You know the five S’s for that initial taste of wine – see, smell, swirl, sip and savor – but read on to discover how to become a wine drinking pro.
Whether you’re a seasoned wine drinker or are new to the grape game, there’s only one way to drink wine: like an expert. Matt Uva, a sommelier for Quantum Leap Winery near downtown Orlando, which is Florida’s only sustainable winery, shared how to do just that.
Q: What mistakes do new wine makers make when choosing wines?
A: The first one is really buying wine based on the label. There’s almost a rule of thumb that the cuter the label is, the worse the wine is. … There are brands out there that you can buy and over the course of the year that you’re drinking it, sometimes it’s from California, sometimes it’s from Washington, sometimes it’s from Spain, sometimes it’s from Chile. It doesn’t matter what they’re buying. They’re putting anything in the bottle, but they have you hooked because it’s a cute name. What you need to be looking at is where the wine is from. So on the bottle, there is a designation of place – in the business we call it an appellation – and that place will do as much for the flavor of wine as the grape will.
Q: What is the ideal temperature to drink wine?
A: Here at the winery, our reds will come out at 55 or 56 degrees, so that is a slight chill. To replicate that if you don’t have a fancy wine refrigerator, basically, when you’re about to start cooking, throw your red wine in the refrigerator. Have a glass first, of course; you’re cooking. When you’re ready for dinner, a half an hour to 45 minutes later, that wine should be pretty close to the right temperature. Our whites we do about 10 degrees lower than that. Traditionally, Americans drink their whites too cold. So ideally you could take it out of the refrigerator as you start to cook, drink it at dinner, and it would be closer to the right temperature.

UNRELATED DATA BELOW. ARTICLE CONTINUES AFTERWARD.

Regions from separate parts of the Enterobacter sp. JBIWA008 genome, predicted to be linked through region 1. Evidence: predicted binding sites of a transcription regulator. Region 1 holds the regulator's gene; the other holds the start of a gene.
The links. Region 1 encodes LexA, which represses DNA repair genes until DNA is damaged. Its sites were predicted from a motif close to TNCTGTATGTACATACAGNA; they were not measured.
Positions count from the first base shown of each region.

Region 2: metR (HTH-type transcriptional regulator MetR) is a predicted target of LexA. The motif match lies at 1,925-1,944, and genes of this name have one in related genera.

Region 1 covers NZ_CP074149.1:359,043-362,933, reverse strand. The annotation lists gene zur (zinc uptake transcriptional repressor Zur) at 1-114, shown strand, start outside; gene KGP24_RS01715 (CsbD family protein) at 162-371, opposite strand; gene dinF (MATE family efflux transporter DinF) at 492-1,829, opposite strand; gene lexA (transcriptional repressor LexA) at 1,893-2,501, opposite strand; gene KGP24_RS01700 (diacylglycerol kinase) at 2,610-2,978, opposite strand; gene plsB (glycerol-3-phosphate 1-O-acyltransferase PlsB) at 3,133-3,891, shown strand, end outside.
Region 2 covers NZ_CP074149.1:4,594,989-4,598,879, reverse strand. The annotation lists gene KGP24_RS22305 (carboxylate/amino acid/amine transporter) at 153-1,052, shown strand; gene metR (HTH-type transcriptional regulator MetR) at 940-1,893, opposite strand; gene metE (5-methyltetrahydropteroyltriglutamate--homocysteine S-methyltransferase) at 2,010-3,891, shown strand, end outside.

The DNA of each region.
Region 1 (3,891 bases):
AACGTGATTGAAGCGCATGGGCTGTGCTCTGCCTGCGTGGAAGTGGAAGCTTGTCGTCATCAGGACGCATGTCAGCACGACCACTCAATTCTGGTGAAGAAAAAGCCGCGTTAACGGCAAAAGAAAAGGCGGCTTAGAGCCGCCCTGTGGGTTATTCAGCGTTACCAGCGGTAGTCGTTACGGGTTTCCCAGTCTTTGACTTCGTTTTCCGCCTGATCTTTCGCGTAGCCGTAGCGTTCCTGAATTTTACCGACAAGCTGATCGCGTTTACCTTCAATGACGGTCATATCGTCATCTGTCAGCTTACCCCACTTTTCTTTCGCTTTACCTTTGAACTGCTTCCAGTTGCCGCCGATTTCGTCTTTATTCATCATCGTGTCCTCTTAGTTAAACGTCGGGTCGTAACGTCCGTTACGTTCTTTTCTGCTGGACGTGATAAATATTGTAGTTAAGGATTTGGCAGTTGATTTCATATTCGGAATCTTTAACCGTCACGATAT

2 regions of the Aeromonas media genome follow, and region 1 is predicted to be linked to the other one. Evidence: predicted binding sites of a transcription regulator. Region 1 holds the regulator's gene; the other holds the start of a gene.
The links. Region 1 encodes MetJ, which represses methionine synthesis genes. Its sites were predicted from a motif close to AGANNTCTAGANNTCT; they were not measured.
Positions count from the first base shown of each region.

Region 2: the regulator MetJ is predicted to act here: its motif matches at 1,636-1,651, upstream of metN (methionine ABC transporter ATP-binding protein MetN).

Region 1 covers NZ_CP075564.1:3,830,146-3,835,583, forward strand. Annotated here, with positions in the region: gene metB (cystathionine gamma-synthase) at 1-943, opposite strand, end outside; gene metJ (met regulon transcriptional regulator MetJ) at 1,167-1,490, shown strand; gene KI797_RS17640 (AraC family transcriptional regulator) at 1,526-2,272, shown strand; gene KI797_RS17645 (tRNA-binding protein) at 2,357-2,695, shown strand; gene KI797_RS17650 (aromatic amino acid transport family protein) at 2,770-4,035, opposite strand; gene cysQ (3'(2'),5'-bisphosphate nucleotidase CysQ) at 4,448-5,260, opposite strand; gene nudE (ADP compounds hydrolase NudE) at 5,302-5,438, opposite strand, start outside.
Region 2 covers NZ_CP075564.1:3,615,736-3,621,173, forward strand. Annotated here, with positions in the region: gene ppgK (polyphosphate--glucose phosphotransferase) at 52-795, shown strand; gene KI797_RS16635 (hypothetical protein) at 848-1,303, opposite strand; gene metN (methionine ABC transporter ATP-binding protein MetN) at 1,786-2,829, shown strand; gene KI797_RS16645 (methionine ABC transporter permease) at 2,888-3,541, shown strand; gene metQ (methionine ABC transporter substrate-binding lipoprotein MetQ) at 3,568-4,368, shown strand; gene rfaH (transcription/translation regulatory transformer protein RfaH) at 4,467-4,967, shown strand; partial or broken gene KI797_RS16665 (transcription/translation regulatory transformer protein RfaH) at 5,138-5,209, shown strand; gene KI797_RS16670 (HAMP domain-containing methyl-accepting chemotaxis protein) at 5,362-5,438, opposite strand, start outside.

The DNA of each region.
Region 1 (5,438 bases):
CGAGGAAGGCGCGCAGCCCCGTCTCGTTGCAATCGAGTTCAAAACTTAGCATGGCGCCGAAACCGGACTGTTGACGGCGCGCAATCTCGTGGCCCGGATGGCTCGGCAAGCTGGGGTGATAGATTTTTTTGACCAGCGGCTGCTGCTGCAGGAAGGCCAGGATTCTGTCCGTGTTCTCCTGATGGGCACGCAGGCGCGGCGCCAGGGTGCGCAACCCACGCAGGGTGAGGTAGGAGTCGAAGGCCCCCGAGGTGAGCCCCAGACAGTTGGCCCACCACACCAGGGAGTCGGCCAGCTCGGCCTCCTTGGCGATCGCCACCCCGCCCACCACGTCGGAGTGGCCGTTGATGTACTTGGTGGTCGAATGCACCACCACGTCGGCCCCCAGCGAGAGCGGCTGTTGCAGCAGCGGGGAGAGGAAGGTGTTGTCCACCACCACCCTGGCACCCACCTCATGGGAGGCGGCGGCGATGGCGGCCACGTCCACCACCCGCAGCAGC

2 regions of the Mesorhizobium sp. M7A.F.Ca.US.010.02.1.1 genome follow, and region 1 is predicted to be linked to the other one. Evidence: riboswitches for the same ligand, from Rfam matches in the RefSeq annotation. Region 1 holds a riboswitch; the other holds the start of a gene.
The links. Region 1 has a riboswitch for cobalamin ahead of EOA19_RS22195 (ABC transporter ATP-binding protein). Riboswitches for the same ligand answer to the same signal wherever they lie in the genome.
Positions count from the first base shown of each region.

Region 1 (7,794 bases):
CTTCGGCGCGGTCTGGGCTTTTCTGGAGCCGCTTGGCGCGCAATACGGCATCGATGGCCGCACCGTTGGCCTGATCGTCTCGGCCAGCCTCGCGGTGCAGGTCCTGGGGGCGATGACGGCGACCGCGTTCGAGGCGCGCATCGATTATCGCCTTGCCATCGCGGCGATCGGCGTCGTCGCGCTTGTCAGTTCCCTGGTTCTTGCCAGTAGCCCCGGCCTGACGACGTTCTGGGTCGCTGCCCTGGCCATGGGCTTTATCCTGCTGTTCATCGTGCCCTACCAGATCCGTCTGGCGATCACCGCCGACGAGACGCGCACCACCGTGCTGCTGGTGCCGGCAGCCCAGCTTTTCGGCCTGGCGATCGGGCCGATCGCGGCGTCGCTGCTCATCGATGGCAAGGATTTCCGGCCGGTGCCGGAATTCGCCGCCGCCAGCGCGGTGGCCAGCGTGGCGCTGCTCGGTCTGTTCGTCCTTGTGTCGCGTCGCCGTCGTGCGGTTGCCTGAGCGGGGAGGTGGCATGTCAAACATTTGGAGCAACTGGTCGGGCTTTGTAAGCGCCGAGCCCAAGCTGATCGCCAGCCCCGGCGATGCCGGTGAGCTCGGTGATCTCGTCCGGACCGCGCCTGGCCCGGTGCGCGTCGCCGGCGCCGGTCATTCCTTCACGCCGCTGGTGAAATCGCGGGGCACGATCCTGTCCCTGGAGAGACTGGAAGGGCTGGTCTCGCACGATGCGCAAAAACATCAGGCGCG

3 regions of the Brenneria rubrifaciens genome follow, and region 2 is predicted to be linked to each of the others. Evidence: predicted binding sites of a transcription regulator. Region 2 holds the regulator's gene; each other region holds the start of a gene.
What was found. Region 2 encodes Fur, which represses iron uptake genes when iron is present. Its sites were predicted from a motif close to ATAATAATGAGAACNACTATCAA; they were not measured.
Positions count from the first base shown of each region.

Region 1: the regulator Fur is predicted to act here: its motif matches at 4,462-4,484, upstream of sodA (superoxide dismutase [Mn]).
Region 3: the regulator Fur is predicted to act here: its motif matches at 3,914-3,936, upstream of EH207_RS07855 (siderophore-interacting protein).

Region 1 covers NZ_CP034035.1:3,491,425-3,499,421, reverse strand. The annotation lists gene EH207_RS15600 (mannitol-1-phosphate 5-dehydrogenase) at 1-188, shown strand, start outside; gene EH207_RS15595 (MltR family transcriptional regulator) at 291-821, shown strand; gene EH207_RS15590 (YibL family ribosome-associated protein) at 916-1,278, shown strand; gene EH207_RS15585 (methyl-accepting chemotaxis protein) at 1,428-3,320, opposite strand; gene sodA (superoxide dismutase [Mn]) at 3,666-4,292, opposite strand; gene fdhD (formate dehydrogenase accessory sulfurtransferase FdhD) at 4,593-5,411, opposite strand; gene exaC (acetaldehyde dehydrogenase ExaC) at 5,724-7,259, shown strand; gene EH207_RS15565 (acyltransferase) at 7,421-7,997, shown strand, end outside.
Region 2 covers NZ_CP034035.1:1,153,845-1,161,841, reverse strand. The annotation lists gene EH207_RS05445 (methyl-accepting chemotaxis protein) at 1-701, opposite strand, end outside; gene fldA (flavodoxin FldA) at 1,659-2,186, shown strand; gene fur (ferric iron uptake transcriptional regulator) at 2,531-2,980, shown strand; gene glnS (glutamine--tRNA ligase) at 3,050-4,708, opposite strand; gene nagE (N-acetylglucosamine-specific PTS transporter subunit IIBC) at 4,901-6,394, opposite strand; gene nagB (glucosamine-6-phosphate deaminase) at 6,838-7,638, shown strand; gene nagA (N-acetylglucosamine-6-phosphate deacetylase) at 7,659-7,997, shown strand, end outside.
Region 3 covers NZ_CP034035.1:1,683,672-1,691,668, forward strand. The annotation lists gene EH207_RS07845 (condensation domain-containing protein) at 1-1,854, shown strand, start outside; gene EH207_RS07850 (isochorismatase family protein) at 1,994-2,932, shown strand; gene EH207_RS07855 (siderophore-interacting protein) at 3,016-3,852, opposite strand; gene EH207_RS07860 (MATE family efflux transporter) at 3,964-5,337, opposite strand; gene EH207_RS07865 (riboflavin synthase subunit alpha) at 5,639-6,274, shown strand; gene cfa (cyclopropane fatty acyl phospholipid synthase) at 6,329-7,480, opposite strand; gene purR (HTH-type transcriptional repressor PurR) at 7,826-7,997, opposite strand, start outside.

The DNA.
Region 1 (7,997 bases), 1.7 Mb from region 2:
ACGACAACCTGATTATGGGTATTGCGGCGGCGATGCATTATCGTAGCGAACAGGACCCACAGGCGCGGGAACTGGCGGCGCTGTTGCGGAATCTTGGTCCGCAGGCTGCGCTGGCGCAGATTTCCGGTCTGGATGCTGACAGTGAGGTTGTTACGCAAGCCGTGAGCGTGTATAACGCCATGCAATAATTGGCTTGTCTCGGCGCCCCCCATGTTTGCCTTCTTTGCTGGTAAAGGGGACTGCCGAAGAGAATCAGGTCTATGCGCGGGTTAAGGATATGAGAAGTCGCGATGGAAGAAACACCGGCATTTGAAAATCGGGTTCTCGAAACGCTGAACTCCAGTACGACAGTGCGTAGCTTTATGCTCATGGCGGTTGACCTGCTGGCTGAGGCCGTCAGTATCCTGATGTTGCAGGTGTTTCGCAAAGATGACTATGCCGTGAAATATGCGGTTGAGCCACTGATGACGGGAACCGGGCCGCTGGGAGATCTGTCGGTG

Q: What should you look for when choosing wine?
A: First, right off the bat is to look for the alcohol content. You have natural sugars in the grape. Yeast will convert them into alcohol, so with most wines, ideally, the higher the alcohol content, the dryer the wine. The other is, as you find a style [you like] don’t keep buying the same brand. If you find, “Oh, I really like pinot noir,” start playing around with regions and then see if you can narrow in on regions you like better than others. Then look for different producers, and you’ll find that different producers have their own kind of signature style. Then, when you’ve tried the different producers, find one that you really like, see what else they make, and try those wines as well. It’ll get you outside the same grape all the time.